Executives from Hilton, Choice Hotels International and Chesapeake Hospitality at the Hotel Data Conference spoke about what goes into creating the guest experience and ways to encourage on-property spend.
NASHVILLE, Tennessee—The hotel industry is in an era where experience matters most to guests, which is why it’s important for hoteliers to find ways to create great experiences from the travel search phase to hotel arrival while making those efforts profitable.
During the “How guest experience pays off” panel on Day Two of the 11th annual Hotel Data Conference, speakers said it’s important to invest in every stage of the customer journey, and the booking journey has turned to a digital experience.
Chris Wilroy, SVP and commercial director, Americas, at Hilton, said his company is putting a lot of dollars into the “dreaming” stage, which “is that shopping and research phase down to booking, pre-arrival and post-stay,” he said.
One way Hilton is investing in this is by improving the search function on its website. It’s no longer hard to find a hotel in a specific city with a great Instagrammable dessert because the website has different features that allow guests to find exactly what they’re looking for, he said.
“We’re really changing the idea of search to enable more free-forming dreaming,” he added.
Chesapeake Hospitality has found success in serving up personalized content to meeting planners, according to Chris Green, chief commercial officer at Chesapeake.
The company uses aggregate search and then uses that data to create and send personalized offers to meeting planners, he said.
Choice Hotels International uses data to understand which hotels travelers might be interested in, such as its upscale Cambria and Ascend brands, and then uses that data to elevate those brands on the website to make sure those are the first types of properties they see to encourage them to book at one of those hotels, said Robert McDowell, chief commercial officer at Choice.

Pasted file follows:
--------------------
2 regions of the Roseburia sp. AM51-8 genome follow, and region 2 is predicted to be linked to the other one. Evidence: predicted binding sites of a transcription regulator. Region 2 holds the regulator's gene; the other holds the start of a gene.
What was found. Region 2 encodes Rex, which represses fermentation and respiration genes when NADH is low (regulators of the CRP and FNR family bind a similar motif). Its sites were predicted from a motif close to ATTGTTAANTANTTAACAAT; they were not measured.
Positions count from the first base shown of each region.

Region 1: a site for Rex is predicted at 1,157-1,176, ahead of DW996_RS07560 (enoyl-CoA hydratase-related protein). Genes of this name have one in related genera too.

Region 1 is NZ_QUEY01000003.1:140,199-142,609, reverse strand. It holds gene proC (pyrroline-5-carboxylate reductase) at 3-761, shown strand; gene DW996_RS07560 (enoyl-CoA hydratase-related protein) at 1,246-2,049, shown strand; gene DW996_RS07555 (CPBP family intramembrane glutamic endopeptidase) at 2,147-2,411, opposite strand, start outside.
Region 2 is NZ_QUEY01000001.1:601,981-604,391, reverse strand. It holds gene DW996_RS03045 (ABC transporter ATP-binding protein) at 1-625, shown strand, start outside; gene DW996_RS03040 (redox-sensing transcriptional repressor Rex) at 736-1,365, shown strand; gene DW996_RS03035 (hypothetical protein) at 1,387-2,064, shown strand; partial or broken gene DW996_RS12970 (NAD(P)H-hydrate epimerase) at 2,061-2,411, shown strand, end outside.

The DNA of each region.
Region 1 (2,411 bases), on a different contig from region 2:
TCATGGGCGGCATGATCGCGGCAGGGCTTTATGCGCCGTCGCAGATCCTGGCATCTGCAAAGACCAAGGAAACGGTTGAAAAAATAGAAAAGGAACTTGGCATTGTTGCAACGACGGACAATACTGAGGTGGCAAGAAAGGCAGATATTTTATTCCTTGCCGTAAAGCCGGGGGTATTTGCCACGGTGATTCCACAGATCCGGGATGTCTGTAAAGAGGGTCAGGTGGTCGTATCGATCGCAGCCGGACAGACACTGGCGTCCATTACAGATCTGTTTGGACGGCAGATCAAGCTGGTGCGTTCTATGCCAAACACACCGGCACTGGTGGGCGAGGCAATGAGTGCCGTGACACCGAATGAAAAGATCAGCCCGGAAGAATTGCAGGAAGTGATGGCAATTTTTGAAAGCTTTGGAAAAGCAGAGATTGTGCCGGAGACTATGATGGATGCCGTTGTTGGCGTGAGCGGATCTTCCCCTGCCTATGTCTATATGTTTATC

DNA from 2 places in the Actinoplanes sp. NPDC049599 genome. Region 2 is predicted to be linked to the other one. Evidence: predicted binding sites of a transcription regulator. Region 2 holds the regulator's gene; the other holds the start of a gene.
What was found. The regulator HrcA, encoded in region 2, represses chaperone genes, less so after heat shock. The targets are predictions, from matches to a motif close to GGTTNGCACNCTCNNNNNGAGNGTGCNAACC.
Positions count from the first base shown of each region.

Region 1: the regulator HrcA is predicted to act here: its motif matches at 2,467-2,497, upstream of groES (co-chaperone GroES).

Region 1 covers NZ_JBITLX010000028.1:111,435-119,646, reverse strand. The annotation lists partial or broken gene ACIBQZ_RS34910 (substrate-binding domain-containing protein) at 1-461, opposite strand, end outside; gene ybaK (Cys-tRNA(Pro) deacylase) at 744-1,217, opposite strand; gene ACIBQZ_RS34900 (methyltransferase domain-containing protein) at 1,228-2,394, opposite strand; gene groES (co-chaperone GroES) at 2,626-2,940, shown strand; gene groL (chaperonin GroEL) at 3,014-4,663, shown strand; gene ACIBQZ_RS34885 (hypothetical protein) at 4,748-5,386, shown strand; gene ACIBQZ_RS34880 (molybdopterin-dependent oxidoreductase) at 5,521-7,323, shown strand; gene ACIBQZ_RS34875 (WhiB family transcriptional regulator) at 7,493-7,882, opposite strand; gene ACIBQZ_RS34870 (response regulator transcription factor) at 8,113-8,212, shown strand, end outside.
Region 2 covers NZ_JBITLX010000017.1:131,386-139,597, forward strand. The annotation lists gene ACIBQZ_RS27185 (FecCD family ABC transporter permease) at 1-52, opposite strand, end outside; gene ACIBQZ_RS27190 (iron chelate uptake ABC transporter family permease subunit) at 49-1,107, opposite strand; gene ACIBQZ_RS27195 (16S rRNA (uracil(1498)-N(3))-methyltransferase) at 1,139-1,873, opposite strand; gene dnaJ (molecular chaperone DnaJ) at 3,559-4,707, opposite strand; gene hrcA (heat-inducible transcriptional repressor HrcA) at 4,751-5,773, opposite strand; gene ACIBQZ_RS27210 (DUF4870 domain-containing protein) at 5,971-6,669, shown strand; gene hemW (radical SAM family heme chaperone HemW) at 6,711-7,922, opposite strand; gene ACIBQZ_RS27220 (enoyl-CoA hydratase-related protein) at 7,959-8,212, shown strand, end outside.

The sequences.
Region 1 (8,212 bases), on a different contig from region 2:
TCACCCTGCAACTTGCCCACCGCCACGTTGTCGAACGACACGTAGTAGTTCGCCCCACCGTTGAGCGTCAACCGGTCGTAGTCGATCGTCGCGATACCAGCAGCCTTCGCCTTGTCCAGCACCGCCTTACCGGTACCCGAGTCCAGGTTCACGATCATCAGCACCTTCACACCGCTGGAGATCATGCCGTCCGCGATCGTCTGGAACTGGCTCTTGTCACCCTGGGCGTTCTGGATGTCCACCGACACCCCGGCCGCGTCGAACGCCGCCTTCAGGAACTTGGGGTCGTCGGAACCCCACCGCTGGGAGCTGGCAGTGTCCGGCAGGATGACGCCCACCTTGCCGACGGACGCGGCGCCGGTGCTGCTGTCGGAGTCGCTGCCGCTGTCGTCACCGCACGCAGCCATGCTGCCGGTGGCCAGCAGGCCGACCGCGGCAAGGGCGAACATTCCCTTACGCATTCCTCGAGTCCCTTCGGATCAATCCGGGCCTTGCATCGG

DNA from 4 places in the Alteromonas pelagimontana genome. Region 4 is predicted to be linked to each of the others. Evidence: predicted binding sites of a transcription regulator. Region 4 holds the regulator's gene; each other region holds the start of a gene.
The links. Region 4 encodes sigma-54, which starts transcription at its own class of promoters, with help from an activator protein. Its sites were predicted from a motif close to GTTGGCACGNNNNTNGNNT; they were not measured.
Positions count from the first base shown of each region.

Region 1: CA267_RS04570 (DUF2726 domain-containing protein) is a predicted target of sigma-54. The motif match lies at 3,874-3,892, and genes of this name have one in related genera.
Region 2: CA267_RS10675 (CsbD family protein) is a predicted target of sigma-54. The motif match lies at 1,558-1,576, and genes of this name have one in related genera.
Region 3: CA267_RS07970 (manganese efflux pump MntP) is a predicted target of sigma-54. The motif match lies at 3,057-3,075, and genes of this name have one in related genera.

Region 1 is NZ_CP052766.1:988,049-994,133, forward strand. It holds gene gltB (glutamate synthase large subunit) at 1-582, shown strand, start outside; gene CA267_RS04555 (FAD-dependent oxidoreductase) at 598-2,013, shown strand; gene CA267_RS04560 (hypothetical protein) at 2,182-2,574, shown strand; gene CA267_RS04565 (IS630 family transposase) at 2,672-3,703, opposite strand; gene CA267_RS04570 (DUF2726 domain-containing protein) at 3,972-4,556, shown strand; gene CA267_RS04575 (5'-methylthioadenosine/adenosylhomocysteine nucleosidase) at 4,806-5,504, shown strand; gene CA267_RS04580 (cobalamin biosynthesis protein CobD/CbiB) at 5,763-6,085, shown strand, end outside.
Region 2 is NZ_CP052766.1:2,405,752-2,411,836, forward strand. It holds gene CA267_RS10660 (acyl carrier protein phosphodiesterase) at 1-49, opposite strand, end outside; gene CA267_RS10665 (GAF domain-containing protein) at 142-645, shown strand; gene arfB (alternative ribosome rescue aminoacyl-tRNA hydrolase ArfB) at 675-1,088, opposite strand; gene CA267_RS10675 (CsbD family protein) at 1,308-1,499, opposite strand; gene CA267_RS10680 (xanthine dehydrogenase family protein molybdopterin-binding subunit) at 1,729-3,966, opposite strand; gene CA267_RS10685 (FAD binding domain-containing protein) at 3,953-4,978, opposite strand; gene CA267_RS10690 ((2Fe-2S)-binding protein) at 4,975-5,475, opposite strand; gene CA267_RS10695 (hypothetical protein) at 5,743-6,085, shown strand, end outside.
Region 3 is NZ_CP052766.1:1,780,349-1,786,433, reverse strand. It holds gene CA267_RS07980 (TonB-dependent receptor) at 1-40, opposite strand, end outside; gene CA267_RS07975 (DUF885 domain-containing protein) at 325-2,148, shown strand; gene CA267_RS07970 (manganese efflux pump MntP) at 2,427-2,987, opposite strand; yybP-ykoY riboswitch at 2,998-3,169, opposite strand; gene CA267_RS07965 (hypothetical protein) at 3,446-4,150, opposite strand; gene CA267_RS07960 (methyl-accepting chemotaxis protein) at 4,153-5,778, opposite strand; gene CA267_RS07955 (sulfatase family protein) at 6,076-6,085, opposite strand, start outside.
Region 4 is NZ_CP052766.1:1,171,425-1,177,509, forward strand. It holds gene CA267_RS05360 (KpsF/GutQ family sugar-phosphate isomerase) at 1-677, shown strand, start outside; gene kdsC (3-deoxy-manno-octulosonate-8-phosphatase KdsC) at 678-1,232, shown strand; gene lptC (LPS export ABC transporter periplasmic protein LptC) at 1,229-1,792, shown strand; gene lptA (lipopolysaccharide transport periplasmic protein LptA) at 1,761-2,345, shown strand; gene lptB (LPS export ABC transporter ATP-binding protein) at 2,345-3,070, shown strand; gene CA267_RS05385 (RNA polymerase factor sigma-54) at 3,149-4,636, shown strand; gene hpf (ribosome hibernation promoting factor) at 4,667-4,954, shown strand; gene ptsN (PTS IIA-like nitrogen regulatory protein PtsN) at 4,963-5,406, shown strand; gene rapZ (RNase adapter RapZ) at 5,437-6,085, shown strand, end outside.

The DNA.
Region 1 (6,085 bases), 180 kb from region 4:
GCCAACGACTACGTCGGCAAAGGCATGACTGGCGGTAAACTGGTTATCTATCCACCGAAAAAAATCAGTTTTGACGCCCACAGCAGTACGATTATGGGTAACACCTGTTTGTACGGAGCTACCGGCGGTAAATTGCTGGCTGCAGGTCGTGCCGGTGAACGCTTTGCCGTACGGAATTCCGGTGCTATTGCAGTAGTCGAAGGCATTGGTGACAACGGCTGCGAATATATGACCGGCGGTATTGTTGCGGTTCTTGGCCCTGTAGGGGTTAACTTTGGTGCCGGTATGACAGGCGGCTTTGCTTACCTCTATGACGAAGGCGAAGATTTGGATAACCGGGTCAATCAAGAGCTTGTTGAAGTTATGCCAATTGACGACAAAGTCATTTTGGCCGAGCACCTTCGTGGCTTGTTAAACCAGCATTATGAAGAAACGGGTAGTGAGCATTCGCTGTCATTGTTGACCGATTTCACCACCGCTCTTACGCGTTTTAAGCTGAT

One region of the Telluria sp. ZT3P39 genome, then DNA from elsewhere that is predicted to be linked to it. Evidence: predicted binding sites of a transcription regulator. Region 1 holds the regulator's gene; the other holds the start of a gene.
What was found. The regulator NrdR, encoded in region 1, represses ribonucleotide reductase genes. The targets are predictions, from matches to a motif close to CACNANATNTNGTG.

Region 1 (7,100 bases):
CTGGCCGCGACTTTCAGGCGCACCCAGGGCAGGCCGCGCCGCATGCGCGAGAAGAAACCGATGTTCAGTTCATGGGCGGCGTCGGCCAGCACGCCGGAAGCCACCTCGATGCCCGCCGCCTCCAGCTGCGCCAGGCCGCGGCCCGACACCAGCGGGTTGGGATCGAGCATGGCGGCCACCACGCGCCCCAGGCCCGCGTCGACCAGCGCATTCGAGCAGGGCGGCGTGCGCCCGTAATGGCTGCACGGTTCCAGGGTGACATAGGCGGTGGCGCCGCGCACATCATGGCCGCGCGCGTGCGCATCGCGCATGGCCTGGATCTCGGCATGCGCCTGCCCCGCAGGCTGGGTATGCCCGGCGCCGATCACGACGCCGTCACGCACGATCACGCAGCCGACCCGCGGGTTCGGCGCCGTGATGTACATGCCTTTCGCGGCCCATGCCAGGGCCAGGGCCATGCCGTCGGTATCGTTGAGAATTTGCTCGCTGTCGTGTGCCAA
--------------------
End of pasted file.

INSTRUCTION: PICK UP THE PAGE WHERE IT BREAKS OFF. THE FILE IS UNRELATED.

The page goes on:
Wilroy added that Hilton also has a chatbot on its website to help guests with their travel decisions, and to walk them through the steps of booking travel on the website if it seems like they have been looking around for a long time. The automated bot has 25,000 conversations per week, he said.
Hotels are investing heavily in on-property experiences, and they of course want to find ways to maximize profits from creating and delivering those experiences.
When asked if it is more important to get guests to book a room at the right rate or spend money on multiple cocktails they will later post to Instagram, speakers agreed that the goal is to achieve both.
“If you can’t get them in the hotel at the right rate, they’re not going to be buying five $18 cocktails,” McDowell said.
The goal is getting them on property, and then where appropriate, getting them to spend on ancillary things such as rooftop bar cocktails, he said.
While getting guests to book at the right rate is important, Green said a hotel still has to have the experience guests want or they will take their wallet and buy a cocktail down the street.
“If you don’t have experiences that hold people to your hotel and offer them an opportunity to take (pictures and enjoy a cocktail), you’re so far behind the curve,” he said. “You have to have … a connection with your guests at every chain scale and have things that hold them in place that are interesting.”
Due to enhanced experiences and offerings, resort fees have popped up at some hotels, which some consumers are annoyed about. Speakers said the best way to address these fees is by being transparent with customer and owners.
Wilroy said Hilton is working to strike the right balance with resort fees, and McDowell added that it’s important to make sure the consumer knows what the prices are for the fees when staying at a hotel and the services they’re getting for paying the fees.
At the end of the discussion, speakers left attendees with their main takeaways for monetizing the customer experience.
- McDowell: “Owners should understand and talk to the consumers.”
- Green: “Household debt is way, way down. Think leisure…”
- Wilroy: “…Pay attention to the digital front door, especially the revenue-management folks in the room,” he said, adding that they should pay attention to how prices show up for the customers.